Fewer than half of ram-raiders identified by police - report

1News can reveal police have only identified offenders in 118 of the 283 ram-raid incidents committed in the year ending November 2021 - around 42%.

That's the finding of high-level analysis undertaken by police into the growing ram-raid issue, which was published within the organisation in late January this year, and released to 1News under the Official Information Act.

Furthermore, police only took enforcement action in 102 incidents, or in around 37% of cases.

Counties Manukau District Commander Superintendent Jill Rogers says that's a consequence of how young the majority of offenders are.

"Some of the traditional methods we'd be able to rely on from an investigative purpose, we don't necessarily have."

She also points to factors such as stolen vehicles, no prior records for young assailants, and CCTV coverage as barriers to enforcement.

"Sometimes these are difficult offences to link together. It is about building a jigsaw."

Sunny Kaushal, who chairs the Dairy and Business Owner's Group, says it doesn't send a good message that more than half of assailants are getting away with ram-raids.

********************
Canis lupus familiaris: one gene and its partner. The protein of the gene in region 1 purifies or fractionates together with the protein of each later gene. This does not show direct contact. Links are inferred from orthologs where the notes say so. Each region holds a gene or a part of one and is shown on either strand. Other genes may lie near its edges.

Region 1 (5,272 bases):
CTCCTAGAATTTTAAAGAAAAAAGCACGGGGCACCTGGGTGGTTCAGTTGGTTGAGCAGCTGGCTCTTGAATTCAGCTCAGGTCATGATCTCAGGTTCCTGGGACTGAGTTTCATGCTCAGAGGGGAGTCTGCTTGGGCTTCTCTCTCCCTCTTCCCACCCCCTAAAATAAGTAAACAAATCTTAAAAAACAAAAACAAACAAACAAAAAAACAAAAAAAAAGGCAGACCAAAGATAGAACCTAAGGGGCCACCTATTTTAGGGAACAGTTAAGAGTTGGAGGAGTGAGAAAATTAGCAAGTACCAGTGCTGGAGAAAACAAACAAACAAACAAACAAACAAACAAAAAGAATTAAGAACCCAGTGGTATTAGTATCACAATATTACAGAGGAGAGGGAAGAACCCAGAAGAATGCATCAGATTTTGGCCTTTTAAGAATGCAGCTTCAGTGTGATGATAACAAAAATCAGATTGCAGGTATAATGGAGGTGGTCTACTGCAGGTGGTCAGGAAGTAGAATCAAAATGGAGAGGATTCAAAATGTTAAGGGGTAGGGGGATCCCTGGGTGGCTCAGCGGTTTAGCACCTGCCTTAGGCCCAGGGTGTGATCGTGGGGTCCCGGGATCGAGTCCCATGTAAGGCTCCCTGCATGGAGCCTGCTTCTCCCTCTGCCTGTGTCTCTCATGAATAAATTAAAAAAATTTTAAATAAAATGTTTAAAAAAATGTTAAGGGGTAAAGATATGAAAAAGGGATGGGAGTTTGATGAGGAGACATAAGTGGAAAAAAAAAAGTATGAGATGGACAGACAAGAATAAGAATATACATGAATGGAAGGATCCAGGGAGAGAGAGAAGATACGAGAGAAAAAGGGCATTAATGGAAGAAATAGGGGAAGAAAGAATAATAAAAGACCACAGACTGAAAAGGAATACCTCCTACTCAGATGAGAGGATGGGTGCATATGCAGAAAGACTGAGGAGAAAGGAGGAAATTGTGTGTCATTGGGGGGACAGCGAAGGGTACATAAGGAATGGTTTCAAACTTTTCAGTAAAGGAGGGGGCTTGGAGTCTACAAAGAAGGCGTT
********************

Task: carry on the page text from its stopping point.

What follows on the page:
"It tells me there is a failure of police's action or system somewhere."

The report also found, within that period, 38 repeat offenders were responsible for a quarter of ram-raids.

While it's long been known many children are participating in these raids, this report states 76% of raids, are carried out by children who are high-school age or younger.

The report also disputes notions of wider gang involvement in ram-raids.

"The Gang Intelligence Centre and District Intelligence does not hold any information to confirm media reporting that suggested ram-raids are being used as part of the gang prospecting process."

In fact, only seven of the offenders identified by police were confirmed as patched gang members, with a further eight having gang associations; altogether making up around 9% of identified offenders.

Dairy owner Dave Kumer says the end of Auckland's lockdowns were only the start of his ram-raid worries.

"We had to put all roller doors, fog cannon, all the cameras upgraded and it cost about like 20 grand."

It's a problem that carries a very dear cost for dairy owners and retailers battered by cars and crime, who are asking for solutions.

"We have a crime emergency in New Zealand," says Sunny.

"It's right here, right now. So we need to have a discussion on this crime emergency, a nationwide discussion, because this 'softly, softly' approach on crime is letting us down."

In May, the Government said it was putting $6m aside for helping small businesses impacted by ram-raids, which will include solutions such as installing bollards or other protection structures.


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